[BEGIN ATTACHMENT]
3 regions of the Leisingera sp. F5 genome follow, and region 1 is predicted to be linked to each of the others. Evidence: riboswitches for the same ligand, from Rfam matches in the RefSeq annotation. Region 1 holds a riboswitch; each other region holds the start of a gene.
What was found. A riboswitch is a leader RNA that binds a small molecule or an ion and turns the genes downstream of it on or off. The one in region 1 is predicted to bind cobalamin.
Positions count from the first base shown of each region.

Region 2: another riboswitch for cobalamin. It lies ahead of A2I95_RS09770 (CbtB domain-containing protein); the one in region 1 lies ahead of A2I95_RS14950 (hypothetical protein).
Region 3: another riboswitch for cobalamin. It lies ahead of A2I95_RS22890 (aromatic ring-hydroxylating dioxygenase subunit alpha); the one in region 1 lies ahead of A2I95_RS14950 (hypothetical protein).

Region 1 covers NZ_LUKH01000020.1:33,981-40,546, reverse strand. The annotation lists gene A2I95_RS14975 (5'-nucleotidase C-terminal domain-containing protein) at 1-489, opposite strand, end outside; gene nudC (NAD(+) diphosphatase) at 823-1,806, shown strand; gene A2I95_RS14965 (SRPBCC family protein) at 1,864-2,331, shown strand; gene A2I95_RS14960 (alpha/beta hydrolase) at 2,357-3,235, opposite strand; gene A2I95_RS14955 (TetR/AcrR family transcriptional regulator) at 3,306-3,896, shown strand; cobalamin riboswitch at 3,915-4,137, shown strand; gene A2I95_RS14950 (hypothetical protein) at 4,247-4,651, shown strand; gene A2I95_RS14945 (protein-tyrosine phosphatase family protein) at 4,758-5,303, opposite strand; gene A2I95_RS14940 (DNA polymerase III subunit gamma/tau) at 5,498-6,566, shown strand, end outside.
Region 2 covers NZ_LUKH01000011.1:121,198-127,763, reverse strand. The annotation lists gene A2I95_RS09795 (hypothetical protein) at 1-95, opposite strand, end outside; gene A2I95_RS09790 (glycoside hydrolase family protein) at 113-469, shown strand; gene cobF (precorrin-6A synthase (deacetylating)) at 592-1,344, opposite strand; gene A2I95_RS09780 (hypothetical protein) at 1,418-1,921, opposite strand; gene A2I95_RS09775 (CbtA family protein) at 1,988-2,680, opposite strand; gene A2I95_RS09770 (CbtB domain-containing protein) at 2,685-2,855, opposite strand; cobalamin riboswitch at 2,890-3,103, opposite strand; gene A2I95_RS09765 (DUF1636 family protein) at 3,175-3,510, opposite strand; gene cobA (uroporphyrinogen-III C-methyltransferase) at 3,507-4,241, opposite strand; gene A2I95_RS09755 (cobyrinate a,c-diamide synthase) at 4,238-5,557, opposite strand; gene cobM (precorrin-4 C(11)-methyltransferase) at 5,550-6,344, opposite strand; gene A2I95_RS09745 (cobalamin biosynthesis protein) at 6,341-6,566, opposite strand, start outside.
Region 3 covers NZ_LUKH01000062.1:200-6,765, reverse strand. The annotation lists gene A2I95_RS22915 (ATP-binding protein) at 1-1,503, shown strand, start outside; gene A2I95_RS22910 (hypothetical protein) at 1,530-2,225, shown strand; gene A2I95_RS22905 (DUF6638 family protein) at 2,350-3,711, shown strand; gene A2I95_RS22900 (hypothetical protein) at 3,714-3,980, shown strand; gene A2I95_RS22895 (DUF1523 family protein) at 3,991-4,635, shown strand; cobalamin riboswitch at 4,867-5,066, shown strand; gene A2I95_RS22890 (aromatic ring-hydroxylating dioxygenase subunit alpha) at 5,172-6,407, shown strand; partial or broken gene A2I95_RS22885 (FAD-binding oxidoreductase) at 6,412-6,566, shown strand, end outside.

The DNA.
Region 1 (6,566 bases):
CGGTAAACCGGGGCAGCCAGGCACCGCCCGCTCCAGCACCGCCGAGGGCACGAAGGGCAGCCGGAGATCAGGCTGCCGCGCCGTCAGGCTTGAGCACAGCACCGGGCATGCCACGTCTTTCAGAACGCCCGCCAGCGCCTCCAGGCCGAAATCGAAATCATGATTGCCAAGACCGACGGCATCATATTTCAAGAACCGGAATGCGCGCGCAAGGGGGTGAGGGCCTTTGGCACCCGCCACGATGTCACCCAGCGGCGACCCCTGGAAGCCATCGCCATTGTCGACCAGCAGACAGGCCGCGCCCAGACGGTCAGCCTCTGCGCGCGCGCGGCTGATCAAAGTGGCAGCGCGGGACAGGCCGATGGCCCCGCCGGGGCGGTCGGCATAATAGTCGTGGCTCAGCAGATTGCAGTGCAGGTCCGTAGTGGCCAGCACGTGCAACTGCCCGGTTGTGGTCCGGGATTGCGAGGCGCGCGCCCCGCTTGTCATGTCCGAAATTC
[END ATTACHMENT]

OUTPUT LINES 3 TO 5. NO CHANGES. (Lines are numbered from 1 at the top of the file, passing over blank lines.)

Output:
Positions count from the first base shown of each region.

Region 2: another riboswitch for cobalamin. It lies ahead of A2I95_RS09770 (CbtB domain-containing protein); the one in region 1 lies ahead of A2I95_RS14950 (hypothetical protein).
Region 3: another riboswitch for cobalamin. It lies ahead of A2I95_RS22890 (aromatic ring-hydroxylating dioxygenase subunit alpha); the one in region 1 lies ahead of A2I95_RS14950 (hypothetical protein).